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4‑H Expert Series: Lori Dawson, U.S. Cellular Engineer, on empowering the next generation of STEM leaders

May 30, 2017 8:13 AM

lori dawson, us cellular, engineer, engineering, partner, partnership, leader, women in STEM, STEM, leadershipWhen it comes to creating success in one’s career, sometimes the greatest obstacle can be ourselves. Lori Dawson has experienced this challenge firsthand. While her journey in the field of engineering began with the desire to solve complex problems by interacting and communicating with others, speaking up and using her voice was a struggle. As senior director of Engineering and Network Operations at U.S. Cellular, Dawson admits that very early in her career, she struggled with having confidence in her ability.

“I would often know the answer,” she recalls, “but hang back and allow others to speak and then I would speak up in support of their answer.”

Now, after learning to “jump in and speak up,” Lori Dawson understands the value of growing confidence in young people, and she is committed making learning opportunities available at an early age through the 4‑H/U.S. Cellular partnership.

She shared her insights on why it’s important for organizations to attract diversity in science, technology, engineering and math (STEM) fields, and how 4‑H and U.S. Cellular are working collectively on these efforts.


What do you think are the current barriers to achieving more diversity in STEM career fields?

Lori Dawson (LD): I believe one of the barriers to achieving more diversity in STEM career fields is the opportunities available at a young age.  Today there are many opportunities to participate in various sporting events for young children but very limited opportunities for those interested in STEM. Children need STEM activities that are fun, challenging and rewarding to attract more diversity to the field.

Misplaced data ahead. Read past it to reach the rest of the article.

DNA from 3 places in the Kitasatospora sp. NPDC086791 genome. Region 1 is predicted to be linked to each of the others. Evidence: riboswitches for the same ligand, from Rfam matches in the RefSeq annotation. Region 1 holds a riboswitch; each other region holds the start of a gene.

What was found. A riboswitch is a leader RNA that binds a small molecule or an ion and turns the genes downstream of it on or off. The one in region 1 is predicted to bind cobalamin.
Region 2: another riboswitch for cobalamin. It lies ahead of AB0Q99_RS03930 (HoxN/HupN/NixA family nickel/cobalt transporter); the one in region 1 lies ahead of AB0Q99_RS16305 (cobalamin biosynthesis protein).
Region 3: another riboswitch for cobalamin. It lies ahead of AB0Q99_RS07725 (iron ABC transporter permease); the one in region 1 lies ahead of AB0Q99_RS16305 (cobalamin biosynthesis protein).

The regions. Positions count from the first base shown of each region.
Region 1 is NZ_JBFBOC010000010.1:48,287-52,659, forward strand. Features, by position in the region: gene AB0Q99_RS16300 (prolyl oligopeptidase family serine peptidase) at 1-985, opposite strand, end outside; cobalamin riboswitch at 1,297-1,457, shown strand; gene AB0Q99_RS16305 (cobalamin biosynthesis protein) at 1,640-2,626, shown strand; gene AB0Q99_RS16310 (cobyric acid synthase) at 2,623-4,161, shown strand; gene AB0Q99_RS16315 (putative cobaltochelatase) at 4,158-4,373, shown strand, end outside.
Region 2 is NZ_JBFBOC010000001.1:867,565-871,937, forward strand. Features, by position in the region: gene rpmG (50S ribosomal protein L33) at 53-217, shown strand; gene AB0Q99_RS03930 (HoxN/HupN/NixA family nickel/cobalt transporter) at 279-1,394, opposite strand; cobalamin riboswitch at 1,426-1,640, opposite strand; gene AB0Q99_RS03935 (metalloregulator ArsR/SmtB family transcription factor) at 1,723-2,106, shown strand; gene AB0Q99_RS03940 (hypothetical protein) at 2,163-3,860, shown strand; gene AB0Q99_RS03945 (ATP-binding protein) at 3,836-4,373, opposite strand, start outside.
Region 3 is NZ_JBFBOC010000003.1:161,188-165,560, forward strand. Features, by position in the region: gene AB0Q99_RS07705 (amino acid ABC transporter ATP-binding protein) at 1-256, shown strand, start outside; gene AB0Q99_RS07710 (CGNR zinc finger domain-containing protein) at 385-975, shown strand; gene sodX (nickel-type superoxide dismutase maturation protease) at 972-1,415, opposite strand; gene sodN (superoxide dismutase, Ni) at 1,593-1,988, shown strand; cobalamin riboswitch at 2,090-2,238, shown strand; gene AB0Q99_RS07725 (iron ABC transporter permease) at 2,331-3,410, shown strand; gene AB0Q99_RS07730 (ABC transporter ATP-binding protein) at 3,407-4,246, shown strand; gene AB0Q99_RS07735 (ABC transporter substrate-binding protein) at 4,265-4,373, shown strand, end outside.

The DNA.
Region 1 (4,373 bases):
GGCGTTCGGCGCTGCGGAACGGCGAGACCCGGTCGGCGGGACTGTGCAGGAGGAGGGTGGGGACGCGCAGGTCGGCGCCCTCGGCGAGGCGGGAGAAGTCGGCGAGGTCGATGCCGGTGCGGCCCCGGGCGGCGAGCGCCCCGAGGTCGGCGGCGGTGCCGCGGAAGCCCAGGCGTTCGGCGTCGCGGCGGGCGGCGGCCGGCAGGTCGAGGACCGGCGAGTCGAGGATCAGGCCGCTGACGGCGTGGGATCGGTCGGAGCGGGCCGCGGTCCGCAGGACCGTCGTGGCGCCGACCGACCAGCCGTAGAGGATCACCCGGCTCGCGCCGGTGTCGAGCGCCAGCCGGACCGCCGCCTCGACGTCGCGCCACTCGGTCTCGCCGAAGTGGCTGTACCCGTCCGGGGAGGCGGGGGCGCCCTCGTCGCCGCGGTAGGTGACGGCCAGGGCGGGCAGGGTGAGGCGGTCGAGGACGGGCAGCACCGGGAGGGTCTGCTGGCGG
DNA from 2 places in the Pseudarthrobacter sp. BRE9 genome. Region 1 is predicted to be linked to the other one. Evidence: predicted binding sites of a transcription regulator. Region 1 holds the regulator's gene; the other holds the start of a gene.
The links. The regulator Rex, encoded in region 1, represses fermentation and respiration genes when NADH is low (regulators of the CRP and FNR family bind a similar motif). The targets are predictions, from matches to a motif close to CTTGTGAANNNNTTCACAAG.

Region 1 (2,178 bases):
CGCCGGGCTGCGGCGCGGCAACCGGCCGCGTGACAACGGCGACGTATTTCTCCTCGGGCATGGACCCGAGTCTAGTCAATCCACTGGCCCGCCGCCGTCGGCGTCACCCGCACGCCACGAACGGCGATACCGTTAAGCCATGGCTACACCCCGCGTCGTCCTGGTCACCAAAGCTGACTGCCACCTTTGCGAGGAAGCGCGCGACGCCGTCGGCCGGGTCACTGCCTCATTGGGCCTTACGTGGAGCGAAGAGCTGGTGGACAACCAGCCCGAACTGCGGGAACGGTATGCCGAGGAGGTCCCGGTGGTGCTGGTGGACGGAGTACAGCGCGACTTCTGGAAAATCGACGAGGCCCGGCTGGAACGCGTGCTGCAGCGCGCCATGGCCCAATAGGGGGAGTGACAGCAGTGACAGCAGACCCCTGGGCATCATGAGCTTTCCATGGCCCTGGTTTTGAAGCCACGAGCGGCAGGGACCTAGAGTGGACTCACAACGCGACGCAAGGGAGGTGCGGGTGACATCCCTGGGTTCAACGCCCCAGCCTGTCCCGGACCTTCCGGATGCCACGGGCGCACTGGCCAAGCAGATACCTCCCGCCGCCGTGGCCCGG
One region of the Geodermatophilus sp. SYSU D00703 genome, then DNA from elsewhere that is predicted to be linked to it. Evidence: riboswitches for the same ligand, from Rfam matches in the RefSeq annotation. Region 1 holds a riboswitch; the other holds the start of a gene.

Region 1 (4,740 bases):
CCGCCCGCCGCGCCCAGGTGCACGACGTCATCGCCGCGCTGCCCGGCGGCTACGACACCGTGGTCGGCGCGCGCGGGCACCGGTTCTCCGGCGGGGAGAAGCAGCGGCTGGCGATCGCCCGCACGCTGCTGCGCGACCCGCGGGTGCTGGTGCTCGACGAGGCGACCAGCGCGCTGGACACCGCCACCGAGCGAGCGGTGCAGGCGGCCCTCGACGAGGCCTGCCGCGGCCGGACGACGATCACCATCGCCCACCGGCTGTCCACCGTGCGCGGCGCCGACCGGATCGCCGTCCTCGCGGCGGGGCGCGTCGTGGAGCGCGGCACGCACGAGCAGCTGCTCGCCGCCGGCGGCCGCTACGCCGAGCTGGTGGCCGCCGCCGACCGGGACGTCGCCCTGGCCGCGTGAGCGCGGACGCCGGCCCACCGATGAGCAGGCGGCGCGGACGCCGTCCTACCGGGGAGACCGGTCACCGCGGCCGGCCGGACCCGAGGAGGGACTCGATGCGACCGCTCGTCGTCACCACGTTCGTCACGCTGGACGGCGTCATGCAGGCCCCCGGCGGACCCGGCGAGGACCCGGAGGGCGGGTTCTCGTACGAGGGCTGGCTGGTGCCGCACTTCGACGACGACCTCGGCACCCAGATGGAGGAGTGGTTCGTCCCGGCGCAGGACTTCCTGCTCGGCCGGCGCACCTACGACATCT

What can organizations do to get more girls interested in STEM careers?

LD: I believe organizations can assist with attracting girls to STEM careers by allowing girls into the organization for job shadowing or internships.  Also, organizations should strengthen their involvement in the community, bringing to life what STEM careers are available and the rewards that come with those careers.

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Why do you think the 4‑H/U.S. Cellular partnership is critical for sparking STEM interest in youth? How has the partnership been successful?

LD: I see the partnership between 4‑H and U.S. Cellular as critical for the future of our youth and the success of U.S. Cellular.  From a 4‑H perspective, U.S. Cellular can assist 4‑H in bringing to life STEM opportunities and U.S. Cellular will benefit from the future leaders that 4‑H is developing as they are our next technology leaders.


Recently, U.S. Cellular has ventured outside of their STEM partnership with 4‑H, now serving as a sponsor of the 2017 4‑H Youth in Action Award Citizenship Pillar. How does the topic of community service align with U.S. Cellular’s mission and values as an organization?

LD: Community service and involvement are the core to who U.S. Cellular is.  The Engineering teams at U.S. Cellular live and work in the markets they serve.  All associates are encouraged to get engaged in the communities where they live and work.


How do you think 4‑H is preparing today’s young people, particularly girls, to be leaders in life?

LD: I believe 4‑H has a history of developing strong leadership skills by developing, communication, and confidence in our youth.  4‑H assists our youth in developing and practicing critical thinking skills.  4‑H not only does this for young girls but all young people engaged in 4‑H.


What are your thoughts on ways we can encourage young women to pursue entrepreneurial and leadership opportunities?

LD: I think from a very young age we need to encourage young girls to actively participate in science and math classes.  To reward their participation and challenge them to think differently.  We also need to look for and encourage opportunities for young girls to get involved in activities such as 4‑H, Lego League, etc.


What is your vision for the next generation of women in STEM and leadership?

LD: I see the next generation of women in STEM leading the way for significant growth in technology.  The technology marketplace is growing at a pace faster than ever, and I see women developing the vision and leading through the technology evolution.


Learn more
about the 4‑H and U.S. Cellular partnership.

About the Author

Jennifer Sirangelo

President & CEO - National 4‑H Council

Jennifer is a believer in young people and their capacity to change the world. As President and CEO, she leads National 4‑H Council in its mission to increase investment and participation in high-quality 4‑H positive youth development programs for millions of young people around the world.

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